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This chapter is from the book

2.5 SELinux Features Familiarization

At this time, it is worthwhile to play with an SELinux system a little. For our examples, we use a Fedora Core 4 (FC4) distribution with the strict policy. Most of these examples should also work on Red Hat Enterprise Linux version 4 (RHEL4) or Fedora Core 5 (FC5). You might also be able to work with other distributions, although there may be differences. Appendix A, "Obtaining SELinux Sample Policies," describes how to obtain the policy files and other materials we use as examples throughout this book and how to configure your system accordingly.

2.5.1 Revisiting the Passwd Example

Throughout this chapter, we used the example of the shadow password file and the password program. If you examine the security context of these two files, their types should be shadow_t and passwd_exec_t, respectively. As discussed previously, passwd_exec_t is the entrypoint type for the passwd_t domain. To witness how the process of domain transitions work, walk through the following set of commands. You need two terminal windows or virtual consoles to do this walkthrough.

In the first window, run the passwd command:

$ passwd
Changing password for user joe.
Changing password for joe
(current) UNIX password:

This starts the password program and prompts for the user's current password. Do not enter the password, but instead switch to the second terminal. In the second terminal, su to root and then run the ps command:

$ su
Your default context is root:sysadm_r:sysadm_t.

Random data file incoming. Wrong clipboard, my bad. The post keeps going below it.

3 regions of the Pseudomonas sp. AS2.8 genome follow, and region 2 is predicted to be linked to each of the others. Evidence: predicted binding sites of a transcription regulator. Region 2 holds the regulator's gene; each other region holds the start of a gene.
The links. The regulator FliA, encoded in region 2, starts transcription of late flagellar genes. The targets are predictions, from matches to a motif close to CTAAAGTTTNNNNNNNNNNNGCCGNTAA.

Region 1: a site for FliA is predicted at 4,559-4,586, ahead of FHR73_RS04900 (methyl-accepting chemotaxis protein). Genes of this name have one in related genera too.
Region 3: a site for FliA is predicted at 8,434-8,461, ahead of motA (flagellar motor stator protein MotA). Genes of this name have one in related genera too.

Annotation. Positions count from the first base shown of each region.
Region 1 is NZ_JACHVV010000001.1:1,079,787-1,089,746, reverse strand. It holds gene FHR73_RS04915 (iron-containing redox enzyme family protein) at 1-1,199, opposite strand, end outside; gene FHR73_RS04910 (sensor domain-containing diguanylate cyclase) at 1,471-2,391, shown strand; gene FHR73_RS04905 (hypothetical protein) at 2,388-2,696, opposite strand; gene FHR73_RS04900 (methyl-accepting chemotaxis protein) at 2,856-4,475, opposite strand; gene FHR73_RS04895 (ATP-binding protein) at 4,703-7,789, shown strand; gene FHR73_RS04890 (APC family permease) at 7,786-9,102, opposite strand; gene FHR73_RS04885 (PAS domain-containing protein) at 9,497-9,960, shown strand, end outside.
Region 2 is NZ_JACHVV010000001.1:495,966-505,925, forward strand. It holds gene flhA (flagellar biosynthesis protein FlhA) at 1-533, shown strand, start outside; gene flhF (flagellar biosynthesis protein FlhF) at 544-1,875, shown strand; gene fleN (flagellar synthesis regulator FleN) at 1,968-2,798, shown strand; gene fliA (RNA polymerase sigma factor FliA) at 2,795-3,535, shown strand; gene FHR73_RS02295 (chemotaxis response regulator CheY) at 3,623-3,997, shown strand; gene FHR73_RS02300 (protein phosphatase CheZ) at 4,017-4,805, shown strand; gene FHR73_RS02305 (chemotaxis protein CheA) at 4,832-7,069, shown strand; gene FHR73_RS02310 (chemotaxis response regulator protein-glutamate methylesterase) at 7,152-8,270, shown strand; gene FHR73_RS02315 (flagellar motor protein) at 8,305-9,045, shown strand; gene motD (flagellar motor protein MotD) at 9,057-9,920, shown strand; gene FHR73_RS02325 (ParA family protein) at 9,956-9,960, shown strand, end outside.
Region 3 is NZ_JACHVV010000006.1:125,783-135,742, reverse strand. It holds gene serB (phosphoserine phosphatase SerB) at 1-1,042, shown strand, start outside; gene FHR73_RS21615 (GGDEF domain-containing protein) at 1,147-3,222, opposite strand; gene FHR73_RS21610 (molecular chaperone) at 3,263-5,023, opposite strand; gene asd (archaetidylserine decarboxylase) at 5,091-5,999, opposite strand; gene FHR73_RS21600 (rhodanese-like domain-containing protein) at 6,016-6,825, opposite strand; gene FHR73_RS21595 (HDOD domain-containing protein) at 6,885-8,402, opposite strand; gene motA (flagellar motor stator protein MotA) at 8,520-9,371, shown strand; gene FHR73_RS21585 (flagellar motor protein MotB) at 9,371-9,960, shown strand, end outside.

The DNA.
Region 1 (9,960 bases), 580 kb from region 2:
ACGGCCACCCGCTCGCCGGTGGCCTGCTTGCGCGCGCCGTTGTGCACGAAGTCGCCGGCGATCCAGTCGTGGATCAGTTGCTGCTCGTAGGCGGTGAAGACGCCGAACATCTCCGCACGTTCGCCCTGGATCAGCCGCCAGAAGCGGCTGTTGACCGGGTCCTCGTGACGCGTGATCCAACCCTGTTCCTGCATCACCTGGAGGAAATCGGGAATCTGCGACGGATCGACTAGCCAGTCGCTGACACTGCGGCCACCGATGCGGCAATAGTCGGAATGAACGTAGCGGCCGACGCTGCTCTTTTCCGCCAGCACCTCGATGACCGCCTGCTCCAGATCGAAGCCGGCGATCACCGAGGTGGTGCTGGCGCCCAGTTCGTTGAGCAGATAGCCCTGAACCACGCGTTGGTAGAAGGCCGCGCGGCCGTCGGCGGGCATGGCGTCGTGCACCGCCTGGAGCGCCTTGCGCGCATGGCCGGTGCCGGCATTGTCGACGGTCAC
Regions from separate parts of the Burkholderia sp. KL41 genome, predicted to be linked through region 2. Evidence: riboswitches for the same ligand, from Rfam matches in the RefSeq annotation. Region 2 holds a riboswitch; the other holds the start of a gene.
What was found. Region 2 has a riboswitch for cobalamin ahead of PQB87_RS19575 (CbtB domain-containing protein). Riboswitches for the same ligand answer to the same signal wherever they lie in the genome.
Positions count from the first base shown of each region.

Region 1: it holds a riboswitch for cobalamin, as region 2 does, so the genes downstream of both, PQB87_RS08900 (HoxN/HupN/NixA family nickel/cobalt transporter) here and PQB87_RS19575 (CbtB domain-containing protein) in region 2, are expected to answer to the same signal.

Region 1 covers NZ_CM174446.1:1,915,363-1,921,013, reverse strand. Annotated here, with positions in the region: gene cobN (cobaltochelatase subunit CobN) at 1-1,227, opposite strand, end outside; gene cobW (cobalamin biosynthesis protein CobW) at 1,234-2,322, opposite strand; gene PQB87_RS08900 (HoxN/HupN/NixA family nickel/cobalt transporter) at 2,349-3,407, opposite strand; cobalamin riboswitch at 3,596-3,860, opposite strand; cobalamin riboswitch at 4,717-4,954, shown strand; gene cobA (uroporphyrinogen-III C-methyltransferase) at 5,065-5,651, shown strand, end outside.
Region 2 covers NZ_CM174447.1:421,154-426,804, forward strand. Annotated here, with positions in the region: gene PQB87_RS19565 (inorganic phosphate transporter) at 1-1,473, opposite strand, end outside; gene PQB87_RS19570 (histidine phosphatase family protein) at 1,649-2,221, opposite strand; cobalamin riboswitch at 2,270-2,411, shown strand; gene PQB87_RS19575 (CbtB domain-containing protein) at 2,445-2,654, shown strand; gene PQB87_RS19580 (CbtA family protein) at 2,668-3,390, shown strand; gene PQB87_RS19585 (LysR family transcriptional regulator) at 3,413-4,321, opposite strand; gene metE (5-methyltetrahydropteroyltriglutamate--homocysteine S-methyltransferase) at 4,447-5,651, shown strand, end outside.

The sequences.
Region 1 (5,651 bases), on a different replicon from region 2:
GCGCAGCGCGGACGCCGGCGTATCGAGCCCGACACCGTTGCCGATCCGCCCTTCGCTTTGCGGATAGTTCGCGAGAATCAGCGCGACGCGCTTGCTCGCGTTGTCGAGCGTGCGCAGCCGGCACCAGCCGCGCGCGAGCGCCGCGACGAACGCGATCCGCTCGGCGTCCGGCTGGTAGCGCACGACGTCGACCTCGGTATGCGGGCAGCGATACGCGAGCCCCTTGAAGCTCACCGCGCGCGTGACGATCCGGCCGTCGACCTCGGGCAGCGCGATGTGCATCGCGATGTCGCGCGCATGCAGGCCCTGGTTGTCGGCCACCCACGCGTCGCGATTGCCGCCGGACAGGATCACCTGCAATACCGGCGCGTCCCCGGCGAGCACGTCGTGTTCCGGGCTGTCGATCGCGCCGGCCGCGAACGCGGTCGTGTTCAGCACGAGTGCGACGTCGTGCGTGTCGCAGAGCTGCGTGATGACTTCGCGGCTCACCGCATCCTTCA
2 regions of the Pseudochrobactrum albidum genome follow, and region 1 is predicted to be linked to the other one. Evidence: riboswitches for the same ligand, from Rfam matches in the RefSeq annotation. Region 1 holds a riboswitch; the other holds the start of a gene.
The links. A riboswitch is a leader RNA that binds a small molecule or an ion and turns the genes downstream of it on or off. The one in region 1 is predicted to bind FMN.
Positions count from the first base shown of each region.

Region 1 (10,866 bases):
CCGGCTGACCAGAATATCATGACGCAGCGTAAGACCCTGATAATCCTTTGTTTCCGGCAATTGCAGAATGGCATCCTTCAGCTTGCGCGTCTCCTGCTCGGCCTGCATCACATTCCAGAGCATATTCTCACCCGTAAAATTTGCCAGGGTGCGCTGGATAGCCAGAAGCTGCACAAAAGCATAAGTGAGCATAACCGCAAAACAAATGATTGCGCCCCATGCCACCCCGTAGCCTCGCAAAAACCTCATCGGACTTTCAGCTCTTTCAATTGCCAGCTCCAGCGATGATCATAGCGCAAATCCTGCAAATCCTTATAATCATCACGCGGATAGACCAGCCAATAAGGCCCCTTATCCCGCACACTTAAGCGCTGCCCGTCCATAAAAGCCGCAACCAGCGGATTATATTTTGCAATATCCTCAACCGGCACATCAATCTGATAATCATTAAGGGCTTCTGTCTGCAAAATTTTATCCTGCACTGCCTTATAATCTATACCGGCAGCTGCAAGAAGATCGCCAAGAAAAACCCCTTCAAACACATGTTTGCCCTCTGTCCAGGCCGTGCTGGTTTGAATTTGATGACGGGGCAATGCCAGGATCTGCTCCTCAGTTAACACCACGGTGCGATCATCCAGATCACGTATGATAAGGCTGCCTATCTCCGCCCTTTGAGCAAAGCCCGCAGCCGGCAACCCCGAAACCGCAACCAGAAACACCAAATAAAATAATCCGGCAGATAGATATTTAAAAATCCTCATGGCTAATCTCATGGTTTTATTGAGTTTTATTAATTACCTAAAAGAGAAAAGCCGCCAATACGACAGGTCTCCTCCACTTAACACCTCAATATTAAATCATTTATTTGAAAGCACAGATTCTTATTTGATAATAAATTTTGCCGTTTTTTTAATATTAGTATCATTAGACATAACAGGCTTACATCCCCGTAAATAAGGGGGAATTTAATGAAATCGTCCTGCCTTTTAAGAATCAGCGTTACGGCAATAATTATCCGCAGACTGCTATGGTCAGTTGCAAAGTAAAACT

Do you want to choose a different one? [n]
# ps axZ|grep passwd
user_u:user_r:passwd_t           4299 pts/1    S+     0:00 passwd

As you can see, the type of the running password program is passwd_t, as we would expect given the rules described in the examples earlier in this chapter.

2.5.2 Perusing the Policy File

In FC4 systems, the binary file containing the kernel policy is located in the well-known directory /etc/selinux/. The configuration file (config) in that directory indicates the policy to be used and loaded on boot. You can also configure the system to boot in permissive mode in this file. For our exercises, we are using FC4's strict policy, which (if installed according to Appendix A) should be here:


The version of the policy reflects the version of the SELinux policy compiler (checkpolicy). In our example, the version is 19. Configuring an SELinux system and creating a kernel policy file from policy sources are discussed in greater detail in Part III, "Creating and Writing SELinux Security Policies." For now, we want to look around inside the policy to see what is there.

A useful tool for examining the contents of a policy is the policy analysis tool apol created by Tresys Technology and distributed in a package of SELinux tools called SeTools (see Appendix D, "SELinux Commands and Utilities"). The SeTools package is included on most SELinux distributions. Run the command apol to determine whether the tool is present on your system. If not, Appendix D provides information on how to obtain the SeTools package.

The apol (for "analyze policy") tool is a sophisticated SELinux policy analysis tool that we use throughout the book to examine SELinux policies. For now, we want to use some of its basic features to examine aspects of the policy file. Run apol and open the strict policy file. Under the menu Query > Policy Summary, you can view a summary of the policy statistics (see Figure 2-7).


Figure 2-7 Policy summary using apol

Apol has a series of major tabs (Policy Components, Policy Rules, Analysis, and so on) that enable you to search and analyze a policy in various ways. Take some time to explore the Policy Components and Policy Rules tabs and become familiar with both portions of the policy we discussed in this chapter and the apol tool itself. You will find it useful throughout Part II, "SELinux Policy Language," to use apol to examine your policy and follow along with the examples.

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